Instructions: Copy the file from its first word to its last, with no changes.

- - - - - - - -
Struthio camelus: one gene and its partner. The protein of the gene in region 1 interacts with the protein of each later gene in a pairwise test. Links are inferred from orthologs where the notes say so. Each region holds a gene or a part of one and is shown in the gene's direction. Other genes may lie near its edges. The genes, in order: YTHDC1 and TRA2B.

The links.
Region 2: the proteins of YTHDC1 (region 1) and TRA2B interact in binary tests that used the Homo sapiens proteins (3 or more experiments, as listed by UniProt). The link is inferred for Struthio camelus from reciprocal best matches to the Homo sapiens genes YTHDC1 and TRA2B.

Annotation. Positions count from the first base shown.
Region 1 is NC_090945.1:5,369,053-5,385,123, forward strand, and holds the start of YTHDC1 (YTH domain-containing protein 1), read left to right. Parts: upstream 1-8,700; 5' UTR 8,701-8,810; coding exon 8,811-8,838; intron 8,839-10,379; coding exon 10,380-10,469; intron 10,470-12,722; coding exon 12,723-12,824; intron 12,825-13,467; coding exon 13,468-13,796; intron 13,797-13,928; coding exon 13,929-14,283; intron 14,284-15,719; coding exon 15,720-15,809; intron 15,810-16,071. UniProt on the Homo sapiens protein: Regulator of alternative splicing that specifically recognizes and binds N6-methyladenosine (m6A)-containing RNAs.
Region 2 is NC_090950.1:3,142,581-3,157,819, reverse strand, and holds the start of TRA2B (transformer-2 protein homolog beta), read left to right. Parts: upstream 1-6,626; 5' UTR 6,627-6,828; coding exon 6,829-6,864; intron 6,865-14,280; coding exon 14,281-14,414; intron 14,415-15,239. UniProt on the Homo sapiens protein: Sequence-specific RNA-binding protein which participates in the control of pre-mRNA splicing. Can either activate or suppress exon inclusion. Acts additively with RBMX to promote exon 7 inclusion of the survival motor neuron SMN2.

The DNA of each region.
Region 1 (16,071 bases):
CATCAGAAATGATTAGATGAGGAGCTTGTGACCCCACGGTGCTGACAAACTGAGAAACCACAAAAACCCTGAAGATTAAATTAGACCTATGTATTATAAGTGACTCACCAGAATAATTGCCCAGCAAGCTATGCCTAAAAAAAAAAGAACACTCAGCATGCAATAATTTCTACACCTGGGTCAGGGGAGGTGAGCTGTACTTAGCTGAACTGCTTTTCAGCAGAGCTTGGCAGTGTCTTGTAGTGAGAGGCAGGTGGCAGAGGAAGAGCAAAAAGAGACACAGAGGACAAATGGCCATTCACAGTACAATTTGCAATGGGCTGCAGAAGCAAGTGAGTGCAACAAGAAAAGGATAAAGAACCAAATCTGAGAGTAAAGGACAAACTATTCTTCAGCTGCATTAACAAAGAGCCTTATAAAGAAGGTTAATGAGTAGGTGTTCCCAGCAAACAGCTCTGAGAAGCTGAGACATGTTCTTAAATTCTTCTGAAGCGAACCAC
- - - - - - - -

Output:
Struthio camelus: one gene and its partner. The protein of the gene in region 1 interacts with the protein of each later gene in a pairwise test. Links are inferred from orthologs where the notes say so. Each region holds a gene or a part of one and is shown in the gene's direction. Other genes may lie near its edges. The genes, in order: YTHDC1 and TRA2B.

The links.
Region 2: the proteins of YTHDC1 (region 1) and TRA2B interact in binary tests that used the Homo sapiens proteins (3 or more experiments, as listed by UniProt). The link is inferred for Struthio camelus from reciprocal best matches to the Homo sapiens genes YTHDC1 and TRA2B.

Annotation. Positions count from the first base shown.
Region 1 is NC_090945.1:5,369,053-5,385,123, forward strand, and holds the start of YTHDC1 (YTH domain-containing protein 1), read left to right. Parts: upstream 1-8,700; 5' UTR 8,701-8,810; coding exon 8,811-8,838; intron 8,839-10,379; coding exon 10,380-10,469; intron 10,470-12,722; coding exon 12,723-12,824; intron 12,825-13,467; coding exon 13,468-13,796; intron 13,797-13,928; coding exon 13,929-14,283; intron 14,284-15,719; coding exon 15,720-15,809; intron 15,810-16,071. UniProt on the Homo sapiens protein: Regulator of alternative splicing that specifically recognizes and binds N6-methyladenosine (m6A)-containing RNAs.
Region 2 is NC_090950.1:3,142,581-3,157,819, reverse strand, and holds the start of TRA2B (transformer-2 protein homolog beta), read left to right. Parts: upstream 1-6,626; 5' UTR 6,627-6,828; coding exon 6,829-6,864; intron 6,865-14,280; coding exon 14,281-14,414; intron 14,415-15,239. UniProt on the Homo sapiens protein: Sequence-specific RNA-binding protein which participates in the control of pre-mRNA splicing. Can either activate or suppress exon inclusion. Acts additively with RBMX to promote exon 7 inclusion of the survival motor neuron SMN2.

The DNA of each region.
Region 1 (16,071 bases):
CATCAGAAATGATTAGATGAGGAGCTTGTGACCCCACGGTGCTGACAAACTGAGAAACCACAAAAACCCTGAAGATTAAATTAGACCTATGTATTATAAGTGACTCACCAGAATAATTGCCCAGCAAGCTATGCCTAAAAAAAAAAGAACACTCAGCATGCAATAATTTCTACACCTGGGTCAGGGGAGGTGAGCTGTACTTAGCTGAACTGCTTTTCAGCAGAGCTTGGCAGTGTCTTGTAGTGAGAGGCAGGTGGCAGAGGAAGAGCAAAAAGAGACACAGAGGACAAATGGCCATTCACAGTACAATTTGCAATGGGCTGCAGAAGCAAGTGAGTGCAACAAGAAAAGGATAAAGAACCAAATCTGAGAGTAAAGGACAAACTATTCTTCAGCTGCATTAACAAAGAGCCTTATAAAGAAGGTTAATGAGTAGGTGTTCCCAGCAAACAGCTCTGAGAAGCTGAGACATGTTCTTAAATTCTTCTGAAGCGAACCAC